Nicola Pryce trained as a nurse at St. Bartholomew’s Hospital in London. She has always loved literature and completed an Open University degree in Humanities. She is a qualified adult literacy support volunteer and lives with her husband in the Blackdown Hills in Somerset. Together they sail the south coast of Cornwall in search of adventure. (Photo credit: Goodreads author page)

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#BookReview A Three Dog Problem by S. J. Bennett @ZaffreBooks

A Three Dog ProblemAbout the Book

In the wake of a referendum which has divided the nation, the last thing the Queen needs is any more problems to worry about. But when an oil painting of the Royal Yacht Britannia – first given to the Queen in the 1960s – shows up unexpectedly in a Royal Navy exhibition, she begins to realise that something is up.

When a body is found in the Palace swimming pool, she finds herself once again in the middle of an investigation which has more twists and turns than she could ever have suspected. With her trusted secretary Rozie by her side, the Queen is determined to solve the case. But will she be able to do it before the murderer strikes again?

Format: Hardcover (388 pages)              Publisher: Zaffre
Publication date: 11th November 2021 Genre: Crime, Mystery

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My Review

A Three Dog Problem proved to be the perfect contrast to the run of rather serious books I’ve read lately. It’s a delightful, charming mystery in which Her Majesty proves herself to be just as astute and no-nonsense as we always imagined. As one of her staff observes, ‘She was a hell of a lot sharper than she looked. Mistakes were picked up on. Dry comments were made. Eyes were rolled.’

Ex-soldier Rozie, the Queen’s Assistant Private Secretary, is a great character and a force to be reckoned with. As she reminds herself, when the enquiries she has set in train take an unexpectedly risky turn, ‘her regimental specialism had been “find, strike, destroy, suppress”‘.

I loved the humorous elements in the book such as Prince Philip’s petname for his wife being Cabbage, the idea of the Queen googling herself on her iPad to find out where she was on a particular date, and that she spent some of her time at Balmoral binge-watching Murder She Wrote.

I also enjoyed the ‘behind the scenes’ look at life in a royal palace, an increasingly dilapidated one as it turns out in the case of Buckingham Palace. And, as Rozie observes, at night its character changes. ‘The majority of staff went home, the flood of tradesmen, craftsmen and daily visitors slowed to a trickle, and the place was reclaimed by those who lived there or habitually worked late. The buildings stopped trying to impress and their occupants got on with the task of working as efficiently as they could in a rabbit warren of corridors that ceased to make sense two hundred years ago.’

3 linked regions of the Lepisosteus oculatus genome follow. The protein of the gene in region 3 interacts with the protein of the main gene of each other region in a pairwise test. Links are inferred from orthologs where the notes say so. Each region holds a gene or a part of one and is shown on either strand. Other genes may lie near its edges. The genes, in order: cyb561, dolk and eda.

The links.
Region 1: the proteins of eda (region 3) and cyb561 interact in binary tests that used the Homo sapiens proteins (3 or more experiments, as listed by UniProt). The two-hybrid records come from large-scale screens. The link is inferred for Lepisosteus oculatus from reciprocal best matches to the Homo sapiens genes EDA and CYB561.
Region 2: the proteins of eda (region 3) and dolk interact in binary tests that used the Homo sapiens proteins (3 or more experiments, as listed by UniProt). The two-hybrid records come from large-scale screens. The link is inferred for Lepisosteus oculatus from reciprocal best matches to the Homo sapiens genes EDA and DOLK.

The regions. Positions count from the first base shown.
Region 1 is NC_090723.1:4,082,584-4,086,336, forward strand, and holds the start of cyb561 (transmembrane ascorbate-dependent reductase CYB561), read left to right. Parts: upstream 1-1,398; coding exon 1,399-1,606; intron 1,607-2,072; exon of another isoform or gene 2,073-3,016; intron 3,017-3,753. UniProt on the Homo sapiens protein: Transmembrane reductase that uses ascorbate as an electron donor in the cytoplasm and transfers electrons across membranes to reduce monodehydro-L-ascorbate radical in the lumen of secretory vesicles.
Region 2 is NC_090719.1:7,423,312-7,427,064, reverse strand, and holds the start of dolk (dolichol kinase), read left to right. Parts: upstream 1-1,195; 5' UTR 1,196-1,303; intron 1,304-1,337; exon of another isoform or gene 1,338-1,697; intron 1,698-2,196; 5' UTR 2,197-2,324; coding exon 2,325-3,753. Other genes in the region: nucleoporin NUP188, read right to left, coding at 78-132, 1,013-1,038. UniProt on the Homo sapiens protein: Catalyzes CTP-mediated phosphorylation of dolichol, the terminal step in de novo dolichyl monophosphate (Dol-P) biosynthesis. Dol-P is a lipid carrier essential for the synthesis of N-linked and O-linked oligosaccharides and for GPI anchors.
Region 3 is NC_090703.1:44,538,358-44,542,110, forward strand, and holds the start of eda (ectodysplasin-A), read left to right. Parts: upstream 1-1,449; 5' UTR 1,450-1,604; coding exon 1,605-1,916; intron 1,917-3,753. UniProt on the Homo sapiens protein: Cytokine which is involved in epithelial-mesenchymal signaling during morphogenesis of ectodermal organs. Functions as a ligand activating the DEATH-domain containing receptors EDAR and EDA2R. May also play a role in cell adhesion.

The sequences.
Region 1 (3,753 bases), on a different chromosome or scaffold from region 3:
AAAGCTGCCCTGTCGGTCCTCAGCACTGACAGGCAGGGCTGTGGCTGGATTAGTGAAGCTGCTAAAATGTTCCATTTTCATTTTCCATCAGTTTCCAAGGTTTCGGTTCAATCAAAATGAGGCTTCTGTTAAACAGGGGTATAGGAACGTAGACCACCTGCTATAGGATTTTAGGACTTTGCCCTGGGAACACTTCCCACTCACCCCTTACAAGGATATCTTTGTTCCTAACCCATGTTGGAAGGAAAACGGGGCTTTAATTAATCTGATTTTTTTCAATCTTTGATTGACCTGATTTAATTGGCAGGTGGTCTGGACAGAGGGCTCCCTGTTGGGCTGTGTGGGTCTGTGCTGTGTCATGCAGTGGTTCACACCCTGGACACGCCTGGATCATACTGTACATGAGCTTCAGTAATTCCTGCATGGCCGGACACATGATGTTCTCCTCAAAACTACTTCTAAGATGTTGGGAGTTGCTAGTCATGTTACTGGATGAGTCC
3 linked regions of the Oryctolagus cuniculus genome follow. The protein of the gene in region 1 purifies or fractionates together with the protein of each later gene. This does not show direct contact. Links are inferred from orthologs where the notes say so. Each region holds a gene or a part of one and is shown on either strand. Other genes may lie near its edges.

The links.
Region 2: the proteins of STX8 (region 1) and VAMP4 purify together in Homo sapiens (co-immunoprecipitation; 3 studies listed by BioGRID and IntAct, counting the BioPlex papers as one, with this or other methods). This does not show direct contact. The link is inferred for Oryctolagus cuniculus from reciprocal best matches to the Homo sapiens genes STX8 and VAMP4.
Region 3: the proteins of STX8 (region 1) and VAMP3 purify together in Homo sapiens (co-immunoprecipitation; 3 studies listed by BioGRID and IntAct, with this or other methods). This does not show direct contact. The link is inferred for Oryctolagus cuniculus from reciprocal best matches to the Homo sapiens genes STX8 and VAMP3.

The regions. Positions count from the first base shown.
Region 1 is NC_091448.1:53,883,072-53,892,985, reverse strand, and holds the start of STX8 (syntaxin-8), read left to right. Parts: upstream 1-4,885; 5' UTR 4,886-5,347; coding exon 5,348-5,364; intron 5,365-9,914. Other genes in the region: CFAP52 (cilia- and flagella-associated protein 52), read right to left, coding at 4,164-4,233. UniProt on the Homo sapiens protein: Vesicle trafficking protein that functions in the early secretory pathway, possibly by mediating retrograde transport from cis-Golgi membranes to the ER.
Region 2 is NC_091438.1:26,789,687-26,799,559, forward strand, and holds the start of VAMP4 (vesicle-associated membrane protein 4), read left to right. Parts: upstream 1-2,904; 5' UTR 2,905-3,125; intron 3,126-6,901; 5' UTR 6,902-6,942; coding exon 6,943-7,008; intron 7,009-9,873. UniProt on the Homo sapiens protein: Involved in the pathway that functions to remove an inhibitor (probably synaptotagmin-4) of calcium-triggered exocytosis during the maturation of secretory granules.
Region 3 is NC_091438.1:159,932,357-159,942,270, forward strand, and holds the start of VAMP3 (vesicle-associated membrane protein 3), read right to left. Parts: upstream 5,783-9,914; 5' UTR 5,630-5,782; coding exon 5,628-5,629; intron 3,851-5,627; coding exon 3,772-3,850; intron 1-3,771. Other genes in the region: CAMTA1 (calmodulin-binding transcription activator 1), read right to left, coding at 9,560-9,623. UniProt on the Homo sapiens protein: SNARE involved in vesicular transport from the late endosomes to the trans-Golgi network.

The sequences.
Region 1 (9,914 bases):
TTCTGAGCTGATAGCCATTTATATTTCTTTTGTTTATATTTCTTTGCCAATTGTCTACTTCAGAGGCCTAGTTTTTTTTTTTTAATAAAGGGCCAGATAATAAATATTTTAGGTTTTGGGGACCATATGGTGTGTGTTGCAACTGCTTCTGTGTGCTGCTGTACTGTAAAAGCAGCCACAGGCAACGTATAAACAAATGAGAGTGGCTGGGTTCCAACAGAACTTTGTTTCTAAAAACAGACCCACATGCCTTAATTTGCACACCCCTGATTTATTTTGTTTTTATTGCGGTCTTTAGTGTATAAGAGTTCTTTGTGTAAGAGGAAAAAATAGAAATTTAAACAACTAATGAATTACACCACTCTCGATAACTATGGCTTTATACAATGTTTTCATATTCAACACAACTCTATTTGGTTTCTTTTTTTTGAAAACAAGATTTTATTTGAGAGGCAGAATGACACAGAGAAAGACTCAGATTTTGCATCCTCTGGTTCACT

External events such as the fallout from the Brexit referendum and the US Presidential election provide a subtle backdrop to the main storyline. The Queen muses about women who have achieved things or may do so in the future, such as Hilary Clinton, whilst underplaying her own role in world affairs. And there is a moving scene in which the Queen attends the annual Remembrance Day ceremony at the Cenotaph; it’s especially poignant as ill-health meant she was unable to attend the ceremony for only the seventh time in her long reign this year.

And, of course, at the heart of the book is an ingenious mystery involving amongst other things an unexplained death, poison pen letters, Renaissance art, and some murky goings-on in the bowels of Buckingham Palace.  Definitely a three dog problem.

I know many readers have fallen in love with this series, which commenced with The Windsor Knot in 2020, and I can now understand why. The good news is the author promises there’s another book on the way next year.

I received an a review copy courtesy of Zaffre and Readers First.

In three words: Engaging, witty, lively

Try something similar: The Vanishing Bride by Bella Ellis

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S J BennettAbout the Author

S. J. Bennett wrote several award-winning books for teenagers before turning to adult crime novels. She lives in London and has been a royal watcher for years, but is keen to stress that these are works of fiction: the Queen, to the best of her knowledge, does not secretly solve crimes. (Photo: Goodreads author page)